1 + 1 = 2, so I am led to believe. but it's very confusing as the two 1 s may be different and the 2 may not always be the same one. :D

DJ

Rincewind
24-12-2011, 09:44 PM
1 + 1 = 2, so I am led to believe.

But 2 + 2 = 5 for large values of 2.

Max Illingworth
24-12-2011, 09:57 PM
But 2 + 2 = 5 for large values of 2.

A forest where only one will emerge the winner...

Returning to the subject, I don't see why overseas entries that meet the criteria for participation in the Australian Championships shouldn't be allowed to play.

Agent Smith
24-12-2011, 10:22 PM
In my view, Australia should hold one annual event that determines the official Australian Champion. It should only accept entries from Australian registered players and should be prestigious (eg sponsored and historically significant).

There are many other "international" tournaments held during the year to give FIDE norm opportunities.

So, in summary, I recommend that:

1. The Australian Championship is restricted to Australian players;
2. It is held every year (not alternate years);
3. It is promoted to attract sponsors.
Brian has extensive credentials organising tournaments i believe.
I'd like to hear Ian Roger's opinion.

Denis_Jessop
25-12-2011, 10:48 AM
Brian has extensive credentials organising tournaments i believe.
I'd like to hear Ian Roger's opinion.

You wouldn't know it from his 3-point summary which ignores many relevant elements.

DJ

Vlad
25-12-2011, 01:09 PM
I think there is a very simple solution to this. In the next championship in 2 years time put a temporary restriction of no foreigners. Give Brian the right to raise sponsorship. What do you think, Brian?

If he is successful, one can talk about having this rule in place on a more permanent basis. If not, well it is worth a try. Just looking at the current field this rule will only affect one player, would not really change the composition of the tournament.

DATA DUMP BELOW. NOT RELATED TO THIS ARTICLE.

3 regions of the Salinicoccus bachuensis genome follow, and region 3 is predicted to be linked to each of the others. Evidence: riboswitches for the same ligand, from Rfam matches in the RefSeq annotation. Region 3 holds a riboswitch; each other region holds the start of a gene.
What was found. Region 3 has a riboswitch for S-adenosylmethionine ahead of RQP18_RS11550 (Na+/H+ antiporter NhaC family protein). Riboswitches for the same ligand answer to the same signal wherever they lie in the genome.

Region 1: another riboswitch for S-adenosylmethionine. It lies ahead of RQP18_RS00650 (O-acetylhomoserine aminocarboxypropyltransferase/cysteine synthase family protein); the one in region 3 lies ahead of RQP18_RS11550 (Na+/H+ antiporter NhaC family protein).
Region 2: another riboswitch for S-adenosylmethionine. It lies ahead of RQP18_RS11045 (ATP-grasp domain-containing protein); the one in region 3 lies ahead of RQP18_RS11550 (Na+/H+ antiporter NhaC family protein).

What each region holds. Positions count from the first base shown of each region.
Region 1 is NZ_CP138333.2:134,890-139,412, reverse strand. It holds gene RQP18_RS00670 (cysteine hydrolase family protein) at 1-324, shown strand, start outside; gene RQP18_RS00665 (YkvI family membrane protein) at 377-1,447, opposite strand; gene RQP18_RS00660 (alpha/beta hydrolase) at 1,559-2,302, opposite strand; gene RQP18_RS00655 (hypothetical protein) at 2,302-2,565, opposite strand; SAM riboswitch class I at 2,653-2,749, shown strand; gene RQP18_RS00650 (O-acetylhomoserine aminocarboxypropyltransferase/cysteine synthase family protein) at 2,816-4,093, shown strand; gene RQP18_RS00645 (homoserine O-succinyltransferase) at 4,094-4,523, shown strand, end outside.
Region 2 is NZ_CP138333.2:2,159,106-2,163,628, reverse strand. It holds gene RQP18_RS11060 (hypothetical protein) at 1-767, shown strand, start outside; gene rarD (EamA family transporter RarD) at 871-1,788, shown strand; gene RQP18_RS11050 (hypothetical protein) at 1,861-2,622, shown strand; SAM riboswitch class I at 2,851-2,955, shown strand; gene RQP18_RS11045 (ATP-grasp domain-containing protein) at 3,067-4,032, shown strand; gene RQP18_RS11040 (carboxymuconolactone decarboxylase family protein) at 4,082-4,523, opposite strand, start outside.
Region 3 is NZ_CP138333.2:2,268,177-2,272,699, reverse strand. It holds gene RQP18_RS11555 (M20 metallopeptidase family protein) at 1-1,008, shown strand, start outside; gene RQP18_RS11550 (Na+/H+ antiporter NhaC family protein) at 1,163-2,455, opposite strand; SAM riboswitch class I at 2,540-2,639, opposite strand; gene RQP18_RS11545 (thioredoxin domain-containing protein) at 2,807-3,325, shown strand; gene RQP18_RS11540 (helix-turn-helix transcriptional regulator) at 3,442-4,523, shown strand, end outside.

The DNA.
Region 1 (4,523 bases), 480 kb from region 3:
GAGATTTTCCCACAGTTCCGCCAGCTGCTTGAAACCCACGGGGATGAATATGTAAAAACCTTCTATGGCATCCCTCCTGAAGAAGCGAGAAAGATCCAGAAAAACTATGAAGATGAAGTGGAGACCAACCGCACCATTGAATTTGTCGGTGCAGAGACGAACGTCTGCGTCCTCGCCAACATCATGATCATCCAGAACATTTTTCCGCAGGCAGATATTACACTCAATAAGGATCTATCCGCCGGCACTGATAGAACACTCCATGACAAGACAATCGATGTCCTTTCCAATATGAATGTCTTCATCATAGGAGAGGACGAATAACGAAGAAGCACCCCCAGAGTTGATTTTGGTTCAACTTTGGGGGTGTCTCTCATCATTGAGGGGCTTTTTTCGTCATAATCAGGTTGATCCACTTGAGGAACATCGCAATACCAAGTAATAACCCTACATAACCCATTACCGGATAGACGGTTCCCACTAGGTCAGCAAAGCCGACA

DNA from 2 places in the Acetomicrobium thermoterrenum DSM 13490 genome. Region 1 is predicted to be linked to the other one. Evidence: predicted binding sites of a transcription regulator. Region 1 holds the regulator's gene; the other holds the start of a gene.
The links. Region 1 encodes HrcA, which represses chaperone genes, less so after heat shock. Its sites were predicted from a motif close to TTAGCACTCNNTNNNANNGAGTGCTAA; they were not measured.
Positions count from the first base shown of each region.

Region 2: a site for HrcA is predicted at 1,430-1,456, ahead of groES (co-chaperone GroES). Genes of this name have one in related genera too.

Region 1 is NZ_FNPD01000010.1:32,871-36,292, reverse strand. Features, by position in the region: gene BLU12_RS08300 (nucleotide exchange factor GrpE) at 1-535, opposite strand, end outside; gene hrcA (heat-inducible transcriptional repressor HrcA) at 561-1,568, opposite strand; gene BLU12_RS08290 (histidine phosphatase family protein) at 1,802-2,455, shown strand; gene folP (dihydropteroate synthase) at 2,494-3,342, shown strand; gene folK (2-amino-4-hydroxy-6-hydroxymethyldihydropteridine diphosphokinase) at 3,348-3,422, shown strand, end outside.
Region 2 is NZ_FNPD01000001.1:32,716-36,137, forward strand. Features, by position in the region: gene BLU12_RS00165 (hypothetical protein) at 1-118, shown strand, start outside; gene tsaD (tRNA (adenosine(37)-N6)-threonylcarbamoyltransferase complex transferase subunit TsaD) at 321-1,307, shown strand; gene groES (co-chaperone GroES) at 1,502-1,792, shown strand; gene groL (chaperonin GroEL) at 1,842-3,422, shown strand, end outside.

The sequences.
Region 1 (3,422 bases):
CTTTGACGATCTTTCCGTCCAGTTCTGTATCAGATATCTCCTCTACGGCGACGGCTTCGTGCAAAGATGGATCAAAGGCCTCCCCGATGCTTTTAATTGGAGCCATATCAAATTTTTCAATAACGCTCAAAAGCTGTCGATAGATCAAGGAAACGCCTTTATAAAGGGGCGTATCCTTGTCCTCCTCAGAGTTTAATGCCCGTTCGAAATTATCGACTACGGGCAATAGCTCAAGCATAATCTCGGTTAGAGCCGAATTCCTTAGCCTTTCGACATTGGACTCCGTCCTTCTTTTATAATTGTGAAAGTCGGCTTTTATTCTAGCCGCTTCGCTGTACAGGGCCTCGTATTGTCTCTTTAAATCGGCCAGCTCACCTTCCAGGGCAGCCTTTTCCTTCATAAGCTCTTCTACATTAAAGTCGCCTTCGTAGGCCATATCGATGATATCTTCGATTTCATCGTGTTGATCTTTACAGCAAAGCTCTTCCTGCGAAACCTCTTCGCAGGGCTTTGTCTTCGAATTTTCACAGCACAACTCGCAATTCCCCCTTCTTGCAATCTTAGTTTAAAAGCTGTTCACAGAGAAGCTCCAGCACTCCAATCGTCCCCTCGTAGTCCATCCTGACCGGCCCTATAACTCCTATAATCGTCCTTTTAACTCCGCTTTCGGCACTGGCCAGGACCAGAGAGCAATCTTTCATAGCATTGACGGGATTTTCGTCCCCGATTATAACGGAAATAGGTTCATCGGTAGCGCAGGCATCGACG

Brian_Jones
26-12-2011, 09:16 AM
Let me modify my recommendations to change the emphasis of this debate:

1. The Australian Championship should be a closed event held every year in January;

2. The Australian Open should be a seperate open event held every year but maybe not in January;

3. Australia should hold internationally rated open events using all available national and state public holidays;

4. All chess events should be well promoted to attract sponsors.

Kevin Bonham
26-12-2011, 05:00 PM
2. The Australian Open should be a seperate open event held every year but maybe not in January;

If it is keeping the same, or a similar, format then when else could you put it? Or are you suggesting an event that would be called the "Australian Open" but that would actually be very different in format to what we currently have?

Brian_Jones
27-12-2011, 08:44 AM
If it is keeping the same, or a similar, format then when else could you put it? Or are you suggesting an event that would be called the "Australian Open" but that would actually be very different in format to what we currently have?

Different format is OK. SIO was innovative. In today's modern world one round per day is a dream only available to professional chess players. So nine round, five day events are becoming the norm (only requires one week off work).

I quite liked the Amir Karibasic event in late December (competing with Singapore) until it was flattened by the ACF.

Europe has its summer holidays in late July, August. Horse-racing has spring and autumn carnivals.

The 2012 Asian Amateur and Asian Senior Championships will build on the 2012 NSW Labour Day Weekend.

We need national event planners who are proactive and think outside the square.

For example; possibly linking with corporate events, conventions, professions, military occasions, sports festivals, etc. etc.

Desmond
27-12-2011, 08:57 AM
A forest where only one will emerge the winner...